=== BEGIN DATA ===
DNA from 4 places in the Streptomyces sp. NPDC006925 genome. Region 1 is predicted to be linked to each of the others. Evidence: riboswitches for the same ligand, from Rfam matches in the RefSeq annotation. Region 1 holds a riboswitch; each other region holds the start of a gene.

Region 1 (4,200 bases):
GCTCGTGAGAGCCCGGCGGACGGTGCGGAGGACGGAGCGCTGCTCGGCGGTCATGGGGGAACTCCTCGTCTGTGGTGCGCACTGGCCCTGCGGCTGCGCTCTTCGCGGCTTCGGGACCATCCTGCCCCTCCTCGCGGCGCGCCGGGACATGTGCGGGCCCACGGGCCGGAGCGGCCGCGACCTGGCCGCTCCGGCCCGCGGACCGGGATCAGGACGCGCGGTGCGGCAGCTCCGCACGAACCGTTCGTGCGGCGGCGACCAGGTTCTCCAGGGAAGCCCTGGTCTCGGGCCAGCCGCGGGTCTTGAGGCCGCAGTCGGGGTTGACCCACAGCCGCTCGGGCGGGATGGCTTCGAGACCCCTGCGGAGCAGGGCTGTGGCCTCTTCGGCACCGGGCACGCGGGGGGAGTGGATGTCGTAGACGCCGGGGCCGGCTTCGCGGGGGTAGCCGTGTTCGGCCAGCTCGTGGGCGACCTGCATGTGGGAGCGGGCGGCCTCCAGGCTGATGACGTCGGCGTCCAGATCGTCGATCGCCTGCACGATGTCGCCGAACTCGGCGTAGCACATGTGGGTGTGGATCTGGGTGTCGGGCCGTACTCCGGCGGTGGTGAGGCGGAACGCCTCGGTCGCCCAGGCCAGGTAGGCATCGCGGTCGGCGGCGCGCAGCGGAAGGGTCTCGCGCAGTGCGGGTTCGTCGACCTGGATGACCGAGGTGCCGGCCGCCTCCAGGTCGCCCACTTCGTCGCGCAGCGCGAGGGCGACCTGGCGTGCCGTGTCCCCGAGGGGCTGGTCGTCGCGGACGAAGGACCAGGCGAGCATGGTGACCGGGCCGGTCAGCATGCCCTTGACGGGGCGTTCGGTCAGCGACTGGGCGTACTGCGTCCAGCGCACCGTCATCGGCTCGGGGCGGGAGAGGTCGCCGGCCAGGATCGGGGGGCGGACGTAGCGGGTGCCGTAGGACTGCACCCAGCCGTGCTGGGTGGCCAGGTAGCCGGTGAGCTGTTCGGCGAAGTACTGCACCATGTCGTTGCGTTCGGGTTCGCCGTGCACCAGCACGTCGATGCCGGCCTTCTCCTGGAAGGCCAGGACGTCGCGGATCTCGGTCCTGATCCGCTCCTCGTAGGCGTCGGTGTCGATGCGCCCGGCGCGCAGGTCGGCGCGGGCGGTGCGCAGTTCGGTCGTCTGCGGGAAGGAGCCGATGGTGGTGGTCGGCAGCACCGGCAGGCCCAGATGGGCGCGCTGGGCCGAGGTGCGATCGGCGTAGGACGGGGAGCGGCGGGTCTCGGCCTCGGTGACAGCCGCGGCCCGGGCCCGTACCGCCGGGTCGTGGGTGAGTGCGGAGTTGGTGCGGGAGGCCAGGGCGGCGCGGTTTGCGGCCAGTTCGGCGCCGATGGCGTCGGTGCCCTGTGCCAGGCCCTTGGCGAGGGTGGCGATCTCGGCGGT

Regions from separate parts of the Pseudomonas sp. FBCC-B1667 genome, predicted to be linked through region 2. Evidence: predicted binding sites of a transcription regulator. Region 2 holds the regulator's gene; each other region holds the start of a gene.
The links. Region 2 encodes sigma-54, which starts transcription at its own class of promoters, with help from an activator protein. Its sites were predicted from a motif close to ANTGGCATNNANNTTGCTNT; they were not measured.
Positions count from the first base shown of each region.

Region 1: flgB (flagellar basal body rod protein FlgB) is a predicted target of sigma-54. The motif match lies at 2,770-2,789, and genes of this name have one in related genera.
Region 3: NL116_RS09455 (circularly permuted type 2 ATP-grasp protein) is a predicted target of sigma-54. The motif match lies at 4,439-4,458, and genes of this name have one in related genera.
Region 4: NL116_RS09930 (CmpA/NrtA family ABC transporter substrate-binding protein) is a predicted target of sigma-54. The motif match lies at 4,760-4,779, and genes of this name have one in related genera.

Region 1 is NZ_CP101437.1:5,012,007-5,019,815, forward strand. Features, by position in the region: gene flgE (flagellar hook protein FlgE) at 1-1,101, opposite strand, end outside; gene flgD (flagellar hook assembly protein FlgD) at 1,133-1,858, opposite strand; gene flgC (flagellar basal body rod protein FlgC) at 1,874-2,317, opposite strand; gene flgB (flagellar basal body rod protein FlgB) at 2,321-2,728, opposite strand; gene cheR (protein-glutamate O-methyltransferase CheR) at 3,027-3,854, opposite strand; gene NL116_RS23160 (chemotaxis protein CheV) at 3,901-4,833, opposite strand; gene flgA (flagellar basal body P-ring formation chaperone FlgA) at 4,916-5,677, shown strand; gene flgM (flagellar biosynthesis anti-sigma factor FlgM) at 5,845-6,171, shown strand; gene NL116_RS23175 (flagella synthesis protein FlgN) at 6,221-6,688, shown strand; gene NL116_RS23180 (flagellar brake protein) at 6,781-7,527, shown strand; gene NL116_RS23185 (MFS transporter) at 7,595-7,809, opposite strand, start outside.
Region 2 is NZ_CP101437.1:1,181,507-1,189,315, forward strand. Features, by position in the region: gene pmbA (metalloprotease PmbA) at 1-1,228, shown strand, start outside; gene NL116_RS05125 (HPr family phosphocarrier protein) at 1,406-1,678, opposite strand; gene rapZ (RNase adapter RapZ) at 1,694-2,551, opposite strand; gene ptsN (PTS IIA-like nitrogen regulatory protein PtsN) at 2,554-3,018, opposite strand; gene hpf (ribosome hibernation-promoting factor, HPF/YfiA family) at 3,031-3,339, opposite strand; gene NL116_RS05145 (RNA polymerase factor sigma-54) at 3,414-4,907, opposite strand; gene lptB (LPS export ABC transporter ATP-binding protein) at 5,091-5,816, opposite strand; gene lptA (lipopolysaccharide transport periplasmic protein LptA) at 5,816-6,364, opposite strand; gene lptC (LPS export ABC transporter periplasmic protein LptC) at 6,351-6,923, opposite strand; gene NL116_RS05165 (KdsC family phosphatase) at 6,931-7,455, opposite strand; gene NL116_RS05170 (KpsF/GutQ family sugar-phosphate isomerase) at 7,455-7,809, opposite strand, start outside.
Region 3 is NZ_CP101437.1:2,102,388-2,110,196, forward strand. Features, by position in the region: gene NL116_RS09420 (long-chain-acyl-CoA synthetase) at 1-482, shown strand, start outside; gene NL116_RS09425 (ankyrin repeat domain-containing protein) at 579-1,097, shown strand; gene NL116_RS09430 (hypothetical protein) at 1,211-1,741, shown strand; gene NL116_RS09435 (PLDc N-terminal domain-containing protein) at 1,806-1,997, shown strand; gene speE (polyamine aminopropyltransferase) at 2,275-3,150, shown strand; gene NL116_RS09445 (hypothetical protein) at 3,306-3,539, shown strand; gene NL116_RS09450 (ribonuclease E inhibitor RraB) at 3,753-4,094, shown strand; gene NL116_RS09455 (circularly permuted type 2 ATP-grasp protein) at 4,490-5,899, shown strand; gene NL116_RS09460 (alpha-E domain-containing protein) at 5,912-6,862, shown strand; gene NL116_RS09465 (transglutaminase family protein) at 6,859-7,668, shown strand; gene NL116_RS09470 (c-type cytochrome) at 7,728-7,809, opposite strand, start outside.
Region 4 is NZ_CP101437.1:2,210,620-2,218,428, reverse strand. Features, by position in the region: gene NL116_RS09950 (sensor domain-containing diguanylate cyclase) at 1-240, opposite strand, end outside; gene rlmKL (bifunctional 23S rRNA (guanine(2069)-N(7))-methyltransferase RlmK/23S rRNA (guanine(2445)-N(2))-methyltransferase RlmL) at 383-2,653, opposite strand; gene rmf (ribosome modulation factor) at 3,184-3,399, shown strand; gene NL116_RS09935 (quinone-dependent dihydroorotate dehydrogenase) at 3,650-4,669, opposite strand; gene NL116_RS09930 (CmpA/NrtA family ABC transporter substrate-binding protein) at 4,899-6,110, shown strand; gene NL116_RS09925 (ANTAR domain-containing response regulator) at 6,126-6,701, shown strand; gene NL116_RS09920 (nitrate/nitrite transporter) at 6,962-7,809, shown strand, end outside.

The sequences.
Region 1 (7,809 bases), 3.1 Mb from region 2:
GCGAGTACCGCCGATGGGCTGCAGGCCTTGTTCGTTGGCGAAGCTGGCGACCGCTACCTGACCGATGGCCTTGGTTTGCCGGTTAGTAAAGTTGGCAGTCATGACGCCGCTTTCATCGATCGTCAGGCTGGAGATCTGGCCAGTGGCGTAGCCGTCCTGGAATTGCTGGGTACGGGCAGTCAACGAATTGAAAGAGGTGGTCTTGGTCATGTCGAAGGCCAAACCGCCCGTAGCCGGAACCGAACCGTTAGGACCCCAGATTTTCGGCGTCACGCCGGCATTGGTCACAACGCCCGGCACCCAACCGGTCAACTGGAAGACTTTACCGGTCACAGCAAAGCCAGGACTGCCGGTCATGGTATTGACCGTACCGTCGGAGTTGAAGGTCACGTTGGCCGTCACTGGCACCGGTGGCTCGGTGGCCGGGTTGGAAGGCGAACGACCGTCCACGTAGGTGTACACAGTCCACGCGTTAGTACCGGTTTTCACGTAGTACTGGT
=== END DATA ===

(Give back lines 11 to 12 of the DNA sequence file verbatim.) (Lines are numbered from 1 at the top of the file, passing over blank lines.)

Region 2 is NZ_CP101437.1:1,181,507-1,189,315, forward strand. Features, by position in the region: gene pmbA (metalloprotease PmbA) at 1-1,228, shown strand, start outside; gene NL116_RS05125 (HPr family phosphocarrier protein) at 1,406-1,678, opposite strand; gene rapZ (RNase adapter RapZ) at 1,694-2,551, opposite strand; gene ptsN (PTS IIA-like nitrogen regulatory protein PtsN) at 2,554-3,018, opposite strand; gene hpf (ribosome hibernation-promoting factor, HPF/YfiA family) at 3,031-3,339, opposite strand; gene NL116_RS05145 (RNA polymerase factor sigma-54) at 3,414-4,907, opposite strand; gene lptB (LPS export ABC transporter ATP-binding protein) at 5,091-5,816, opposite strand; gene lptA (lipopolysaccharide transport periplasmic protein LptA) at 5,816-6,364, opposite strand; gene lptC (LPS export ABC transporter periplasmic protein LptC) at 6,351-6,923, opposite strand; gene NL116_RS05165 (KdsC family phosphatase) at 6,931-7,455, opposite strand; gene NL116_RS05170 (KpsF/GutQ family sugar-phosphate isomerase) at 7,455-7,809, opposite strand, start outside.
Region 3 is NZ_CP101437.1:2,102,388-2,110,196, forward strand. Features, by position in the region: gene NL116_RS09420 (long-chain-acyl-CoA synthetase) at 1-482, shown strand, start outside; gene NL116_RS09425 (ankyrin repeat domain-containing protein) at 579-1,097, shown strand; gene NL116_RS09430 (hypothetical protein) at 1,211-1,741, shown strand; gene NL116_RS09435 (PLDc N-terminal domain-containing protein) at 1,806-1,997, shown strand; gene speE (polyamine aminopropyltransferase) at 2,275-3,150, shown strand; gene NL116_RS09445 (hypothetical protein) at 3,306-3,539, shown strand; gene NL116_RS09450 (ribonuclease E inhibitor RraB) at 3,753-4,094, shown strand; gene NL116_RS09455 (circularly permuted type 2 ATP-grasp protein) at 4,490-5,899, shown strand; gene NL116_RS09460 (alpha-E domain-containing protein) at 5,912-6,862, shown strand; gene NL116_RS09465 (transglutaminase family protein) at 6,859-7,668, shown strand; gene NL116_RS09470 (c-type cytochrome) at 7,728-7,809, opposite strand, start outside.